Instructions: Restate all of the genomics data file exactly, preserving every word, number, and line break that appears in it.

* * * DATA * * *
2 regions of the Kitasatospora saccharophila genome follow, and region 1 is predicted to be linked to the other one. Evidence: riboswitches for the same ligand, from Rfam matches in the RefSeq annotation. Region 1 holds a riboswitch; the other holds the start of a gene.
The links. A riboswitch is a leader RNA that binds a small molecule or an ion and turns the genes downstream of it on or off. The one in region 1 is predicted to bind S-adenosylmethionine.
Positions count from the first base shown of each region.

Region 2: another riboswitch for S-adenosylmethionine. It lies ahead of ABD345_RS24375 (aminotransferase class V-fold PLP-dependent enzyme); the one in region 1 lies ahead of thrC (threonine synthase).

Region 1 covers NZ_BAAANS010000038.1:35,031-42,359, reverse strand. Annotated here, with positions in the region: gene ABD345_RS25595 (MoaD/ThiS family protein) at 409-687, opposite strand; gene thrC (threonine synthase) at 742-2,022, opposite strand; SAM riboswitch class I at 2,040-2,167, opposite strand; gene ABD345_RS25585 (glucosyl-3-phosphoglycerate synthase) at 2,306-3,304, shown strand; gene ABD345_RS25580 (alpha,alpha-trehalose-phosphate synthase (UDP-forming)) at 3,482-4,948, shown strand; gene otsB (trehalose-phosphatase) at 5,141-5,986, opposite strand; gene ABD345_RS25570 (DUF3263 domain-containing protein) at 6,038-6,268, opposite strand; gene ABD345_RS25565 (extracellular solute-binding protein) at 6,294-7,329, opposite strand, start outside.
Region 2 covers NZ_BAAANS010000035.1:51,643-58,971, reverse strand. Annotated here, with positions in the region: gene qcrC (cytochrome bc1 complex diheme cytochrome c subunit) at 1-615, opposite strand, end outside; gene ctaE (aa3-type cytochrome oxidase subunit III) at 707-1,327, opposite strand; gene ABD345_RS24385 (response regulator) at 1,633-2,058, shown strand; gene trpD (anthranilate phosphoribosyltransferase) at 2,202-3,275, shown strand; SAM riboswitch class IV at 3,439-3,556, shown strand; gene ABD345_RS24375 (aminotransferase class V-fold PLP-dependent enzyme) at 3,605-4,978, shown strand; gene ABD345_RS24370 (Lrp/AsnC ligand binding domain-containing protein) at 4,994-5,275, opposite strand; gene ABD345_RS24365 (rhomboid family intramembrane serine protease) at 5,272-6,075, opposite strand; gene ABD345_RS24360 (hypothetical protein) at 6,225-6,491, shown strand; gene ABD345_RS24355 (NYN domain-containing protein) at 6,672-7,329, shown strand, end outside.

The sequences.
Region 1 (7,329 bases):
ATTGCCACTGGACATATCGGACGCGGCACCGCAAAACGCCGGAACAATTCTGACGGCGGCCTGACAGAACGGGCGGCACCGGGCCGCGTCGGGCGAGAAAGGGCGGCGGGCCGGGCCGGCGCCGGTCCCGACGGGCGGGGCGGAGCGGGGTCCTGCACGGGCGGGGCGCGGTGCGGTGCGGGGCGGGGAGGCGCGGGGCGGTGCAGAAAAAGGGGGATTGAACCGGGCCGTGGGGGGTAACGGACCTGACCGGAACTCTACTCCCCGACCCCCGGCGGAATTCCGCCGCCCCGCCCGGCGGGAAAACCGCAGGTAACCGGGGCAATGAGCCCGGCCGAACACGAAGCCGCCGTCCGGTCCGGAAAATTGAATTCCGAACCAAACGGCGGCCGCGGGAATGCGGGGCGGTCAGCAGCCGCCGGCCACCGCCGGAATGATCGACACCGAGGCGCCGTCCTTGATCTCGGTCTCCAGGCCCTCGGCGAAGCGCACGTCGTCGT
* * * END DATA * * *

2 regions of the Kitasatospora saccharophila genome follow, and region 1 is predicted to be linked to the other one. Evidence: riboswitches for the same ligand, from Rfam matches in the RefSeq annotation. Region 1 holds a riboswitch; the other holds the start of a gene.
The links. A riboswitch is a leader RNA that binds a small molecule or an ion and turns the genes downstream of it on or off. The one in region 1 is predicted to bind S-adenosylmethionine.
Positions count from the first base shown of each region.

Region 2: another riboswitch for S-adenosylmethionine. It lies ahead of ABD345_RS24375 (aminotransferase class V-fold PLP-dependent enzyme); the one in region 1 lies ahead of thrC (threonine synthase).

Region 1 covers NZ_BAAANS010000038.1:35,031-42,359, reverse strand. Annotated here, with positions in the region: gene ABD345_RS25595 (MoaD/ThiS family protein) at 409-687, opposite strand; gene thrC (threonine synthase) at 742-2,022, opposite strand; SAM riboswitch class I at 2,040-2,167, opposite strand; gene ABD345_RS25585 (glucosyl-3-phosphoglycerate synthase) at 2,306-3,304, shown strand; gene ABD345_RS25580 (alpha,alpha-trehalose-phosphate synthase (UDP-forming)) at 3,482-4,948, shown strand; gene otsB (trehalose-phosphatase) at 5,141-5,986, opposite strand; gene ABD345_RS25570 (DUF3263 domain-containing protein) at 6,038-6,268, opposite strand; gene ABD345_RS25565 (extracellular solute-binding protein) at 6,294-7,329, opposite strand, start outside.
Region 2 covers NZ_BAAANS010000035.1:51,643-58,971, reverse strand. Annotated here, with positions in the region: gene qcrC (cytochrome bc1 complex diheme cytochrome c subunit) at 1-615, opposite strand, end outside; gene ctaE (aa3-type cytochrome oxidase subunit III) at 707-1,327, opposite strand; gene ABD345_RS24385 (response regulator) at 1,633-2,058, shown strand; gene trpD (anthranilate phosphoribosyltransferase) at 2,202-3,275, shown strand; SAM riboswitch class IV at 3,439-3,556, shown strand; gene ABD345_RS24375 (aminotransferase class V-fold PLP-dependent enzyme) at 3,605-4,978, shown strand; gene ABD345_RS24370 (Lrp/AsnC ligand binding domain-containing protein) at 4,994-5,275, opposite strand; gene ABD345_RS24365 (rhomboid family intramembrane serine protease) at 5,272-6,075, opposite strand; gene ABD345_RS24360 (hypothetical protein) at 6,225-6,491, shown strand; gene ABD345_RS24355 (NYN domain-containing protein) at 6,672-7,329, shown strand, end outside.

The sequences.
Region 1 (7,329 bases):
ATTGCCACTGGACATATCGGACGCGGCACCGCAAAACGCCGGAACAATTCTGACGGCGGCCTGACAGAACGGGCGGCACCGGGCCGCGTCGGGCGAGAAAGGGCGGCGGGCCGGGCCGGCGCCGGTCCCGACGGGCGGGGCGGAGCGGGGTCCTGCACGGGCGGGGCGCGGTGCGGTGCGGGGCGGGGAGGCGCGGGGCGGTGCAGAAAAAGGGGGATTGAACCGGGCCGTGGGGGGTAACGGACCTGACCGGAACTCTACTCCCCGACCCCCGGCGGAATTCCGCCGCCCCGCCCGGCGGGAAAACCGCAGGTAACCGGGGCAATGAGCCCGGCCGAACACGAAGCCGCCGTCCGGTCCGGAAAATTGAATTCCGAACCAAACGGCGGCCGCGGGAATGCGGGGCGGTCAGCAGCCGCCGGCCACCGCCGGAATGATCGACACCGAGGCGCCGTCCTTGATCTCGGTCTCCAGGCCCTCGGCGAAGCGCACGTCGTCGT